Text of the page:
Tory High-Stakes Fundraiser: Auctioning Exclusive Time with Political Elites

The Conservative Party hosts a ritzy fundraising event, auctioning off dinner with Chancellor Jeremy Hunt and golf with David Cameron, as it seeks to win favour with business leaders ahead of the upcoming election campaign.

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LONDON (Bywire News) - In a glamorous soirée tailored for the City of London’s movers and shakers, the Conservative Party rolled out the red carpet last Thursday night at the opulent InterContinental hotel on Park Lane. On the menu? Not just black treacle-cured salmon and rump of Cotswold lamb, but a chance to schmooze with political powerhouses. Yes, you could bid to dine with the UK Chancellor Jeremy Hunt or play a round of golf with former Prime Minister David Cameron, among other exclusive experiences, reports The Financial Times.

The party's agenda was clear: to bolster its war chest and court business magnates ahead of what promises to be a challenging campaign for re-election. A six-guest dinner with Jeremy Hunt, along with three of his Tory predecessors—think of it as a 'Chancellors' Assembly'—went under the hammer for a staggering £40,000. The Financial Times reports that the fortunate (or should we say affluent) winning bidders were Conservative donors Selva and Tharshiny Pankaj. Selva Pankaj, the CEO of Regent Group, likened the opportunity to gaining a "mini MBA" from some of Britain's fiscal architects.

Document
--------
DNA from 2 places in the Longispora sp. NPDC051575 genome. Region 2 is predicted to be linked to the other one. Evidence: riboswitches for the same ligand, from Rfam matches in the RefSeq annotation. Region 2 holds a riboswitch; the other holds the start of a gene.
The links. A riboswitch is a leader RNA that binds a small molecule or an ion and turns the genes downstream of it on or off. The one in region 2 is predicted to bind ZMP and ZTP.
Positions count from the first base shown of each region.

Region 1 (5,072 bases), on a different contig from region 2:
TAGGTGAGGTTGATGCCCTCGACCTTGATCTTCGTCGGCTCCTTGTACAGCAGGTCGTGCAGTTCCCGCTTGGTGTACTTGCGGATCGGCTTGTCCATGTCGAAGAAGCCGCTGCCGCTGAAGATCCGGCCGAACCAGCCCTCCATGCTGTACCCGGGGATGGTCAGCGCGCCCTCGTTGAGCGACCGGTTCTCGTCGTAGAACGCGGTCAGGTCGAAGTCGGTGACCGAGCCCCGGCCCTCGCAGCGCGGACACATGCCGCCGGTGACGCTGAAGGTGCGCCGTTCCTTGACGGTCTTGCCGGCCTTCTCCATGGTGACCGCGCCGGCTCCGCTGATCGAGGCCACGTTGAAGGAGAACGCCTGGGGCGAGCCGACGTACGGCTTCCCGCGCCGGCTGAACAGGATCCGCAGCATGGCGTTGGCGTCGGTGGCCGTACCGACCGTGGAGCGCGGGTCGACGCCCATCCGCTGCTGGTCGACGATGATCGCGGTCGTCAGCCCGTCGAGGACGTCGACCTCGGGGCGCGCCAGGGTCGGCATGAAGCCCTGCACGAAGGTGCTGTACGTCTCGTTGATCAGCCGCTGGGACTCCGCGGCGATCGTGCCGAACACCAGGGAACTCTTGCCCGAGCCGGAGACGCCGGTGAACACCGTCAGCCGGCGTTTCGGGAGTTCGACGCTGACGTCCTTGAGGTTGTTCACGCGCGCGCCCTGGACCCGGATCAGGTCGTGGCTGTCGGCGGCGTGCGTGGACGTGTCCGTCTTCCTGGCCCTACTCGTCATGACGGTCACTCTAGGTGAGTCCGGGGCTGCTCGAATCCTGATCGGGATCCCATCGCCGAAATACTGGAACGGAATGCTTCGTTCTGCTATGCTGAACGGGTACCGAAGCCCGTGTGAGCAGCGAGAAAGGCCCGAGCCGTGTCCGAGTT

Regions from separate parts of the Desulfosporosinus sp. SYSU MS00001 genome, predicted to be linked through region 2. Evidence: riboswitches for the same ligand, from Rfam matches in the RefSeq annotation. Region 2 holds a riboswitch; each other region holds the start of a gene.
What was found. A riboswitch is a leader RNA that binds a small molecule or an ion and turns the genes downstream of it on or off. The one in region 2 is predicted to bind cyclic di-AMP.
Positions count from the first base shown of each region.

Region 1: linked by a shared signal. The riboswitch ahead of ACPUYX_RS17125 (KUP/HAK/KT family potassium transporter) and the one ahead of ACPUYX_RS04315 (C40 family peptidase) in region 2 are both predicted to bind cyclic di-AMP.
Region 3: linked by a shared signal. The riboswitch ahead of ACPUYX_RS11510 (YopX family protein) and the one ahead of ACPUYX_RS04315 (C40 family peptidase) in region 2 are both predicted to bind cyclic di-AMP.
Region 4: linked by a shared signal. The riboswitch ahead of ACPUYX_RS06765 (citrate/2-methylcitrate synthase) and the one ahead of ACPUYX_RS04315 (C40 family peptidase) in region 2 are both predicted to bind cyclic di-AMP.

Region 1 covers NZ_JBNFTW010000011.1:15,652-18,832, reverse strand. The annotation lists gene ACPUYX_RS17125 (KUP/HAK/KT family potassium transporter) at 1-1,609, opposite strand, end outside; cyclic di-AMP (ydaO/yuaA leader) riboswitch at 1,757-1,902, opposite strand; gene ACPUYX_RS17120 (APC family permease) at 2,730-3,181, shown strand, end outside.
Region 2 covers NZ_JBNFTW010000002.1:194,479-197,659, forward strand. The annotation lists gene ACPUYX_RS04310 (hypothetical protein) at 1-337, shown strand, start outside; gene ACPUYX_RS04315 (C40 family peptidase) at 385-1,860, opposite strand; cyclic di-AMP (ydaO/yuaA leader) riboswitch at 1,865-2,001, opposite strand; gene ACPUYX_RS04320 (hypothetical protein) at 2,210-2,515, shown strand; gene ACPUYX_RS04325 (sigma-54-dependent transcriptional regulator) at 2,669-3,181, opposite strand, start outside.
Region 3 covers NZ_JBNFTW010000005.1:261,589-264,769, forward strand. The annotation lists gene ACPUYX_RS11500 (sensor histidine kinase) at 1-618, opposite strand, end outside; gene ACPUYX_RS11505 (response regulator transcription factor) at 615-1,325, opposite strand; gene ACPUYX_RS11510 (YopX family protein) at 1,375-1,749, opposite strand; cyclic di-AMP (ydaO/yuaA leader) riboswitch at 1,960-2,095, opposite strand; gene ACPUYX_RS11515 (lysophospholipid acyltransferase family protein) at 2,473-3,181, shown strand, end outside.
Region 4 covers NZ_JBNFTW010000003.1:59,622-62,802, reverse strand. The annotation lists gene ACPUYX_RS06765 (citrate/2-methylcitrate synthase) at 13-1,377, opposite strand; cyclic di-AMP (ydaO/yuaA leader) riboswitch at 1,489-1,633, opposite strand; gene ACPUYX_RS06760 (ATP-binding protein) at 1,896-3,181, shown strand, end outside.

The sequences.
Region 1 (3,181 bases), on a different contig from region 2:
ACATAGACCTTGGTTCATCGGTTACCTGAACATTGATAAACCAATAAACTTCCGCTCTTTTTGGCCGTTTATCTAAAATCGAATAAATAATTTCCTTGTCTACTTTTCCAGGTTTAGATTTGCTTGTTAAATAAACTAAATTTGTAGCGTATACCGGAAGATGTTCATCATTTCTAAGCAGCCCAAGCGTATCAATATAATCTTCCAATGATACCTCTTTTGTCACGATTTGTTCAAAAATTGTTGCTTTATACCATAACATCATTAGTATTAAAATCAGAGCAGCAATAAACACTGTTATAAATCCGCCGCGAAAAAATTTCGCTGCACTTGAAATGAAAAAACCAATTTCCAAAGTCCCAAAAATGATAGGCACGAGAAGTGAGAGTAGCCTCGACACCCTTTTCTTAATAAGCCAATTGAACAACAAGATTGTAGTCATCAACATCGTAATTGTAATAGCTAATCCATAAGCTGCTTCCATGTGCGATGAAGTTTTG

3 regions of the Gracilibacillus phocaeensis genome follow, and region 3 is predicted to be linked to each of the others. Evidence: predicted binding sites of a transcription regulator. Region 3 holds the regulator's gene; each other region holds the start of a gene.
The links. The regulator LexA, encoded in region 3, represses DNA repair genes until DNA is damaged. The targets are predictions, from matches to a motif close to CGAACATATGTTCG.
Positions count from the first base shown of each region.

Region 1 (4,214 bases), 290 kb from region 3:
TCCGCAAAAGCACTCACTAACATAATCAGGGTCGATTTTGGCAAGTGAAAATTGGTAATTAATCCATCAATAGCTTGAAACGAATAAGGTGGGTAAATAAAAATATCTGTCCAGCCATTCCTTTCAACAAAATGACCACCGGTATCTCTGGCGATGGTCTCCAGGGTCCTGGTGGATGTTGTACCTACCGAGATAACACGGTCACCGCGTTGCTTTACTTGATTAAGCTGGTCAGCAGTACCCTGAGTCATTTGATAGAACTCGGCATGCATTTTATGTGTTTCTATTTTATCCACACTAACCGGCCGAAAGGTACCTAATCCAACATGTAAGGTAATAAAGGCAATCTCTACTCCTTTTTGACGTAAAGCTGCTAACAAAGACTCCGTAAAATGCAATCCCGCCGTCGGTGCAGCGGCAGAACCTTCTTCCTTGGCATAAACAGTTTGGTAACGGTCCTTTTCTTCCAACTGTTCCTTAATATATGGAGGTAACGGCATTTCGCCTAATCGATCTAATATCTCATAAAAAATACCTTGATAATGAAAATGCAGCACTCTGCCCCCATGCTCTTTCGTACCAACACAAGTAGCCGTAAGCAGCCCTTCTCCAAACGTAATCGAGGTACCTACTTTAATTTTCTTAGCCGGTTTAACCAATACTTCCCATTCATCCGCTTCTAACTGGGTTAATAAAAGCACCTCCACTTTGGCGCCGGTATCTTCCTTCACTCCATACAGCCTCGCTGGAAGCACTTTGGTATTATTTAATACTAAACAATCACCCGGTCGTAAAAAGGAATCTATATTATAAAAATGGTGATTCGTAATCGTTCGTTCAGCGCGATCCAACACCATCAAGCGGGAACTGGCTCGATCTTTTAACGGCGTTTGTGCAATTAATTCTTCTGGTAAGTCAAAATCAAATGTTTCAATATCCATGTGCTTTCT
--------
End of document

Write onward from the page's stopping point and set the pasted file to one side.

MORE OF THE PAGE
While some may view the event as a spectacular networking opportunity, others were less than impressed. One Tory donor took aim at the gala, suggesting that spending tens of thousands of pounds on such auction lots, especially during a time of environmental crisis, could be viewed as "obscene."

Ministers present at the gala, which included more than 300 attendees, side-stepped any conversation on Rishi Sunak’s recent controversial decisions about the UK’s net zero targets. The night had more of a 'business as usual' vibe, emphasising the importance of the business community but offering no new snippets of policy plans.

Also up for grabs were experiences like a “political night in” with Treasury minister John Glen, business secretary Kemi Badenoch, and Sunak's political secretary James Forsyth. A day of shooting was donated by Martin Gilbert, the chair of fintech company Revolut, which has hit a few bumps on its road to obtaining a UK banking licence.

So there you have it. A night of opulence and politics, where the lines between power and money appeared as blurred as ever. Will this high-rolling strategy pay off for the Tories in the upcoming election? Only time will tell. But for now, the Conservatives are hedging their bets with a few sumptuous dinners and a swing on the golf course.

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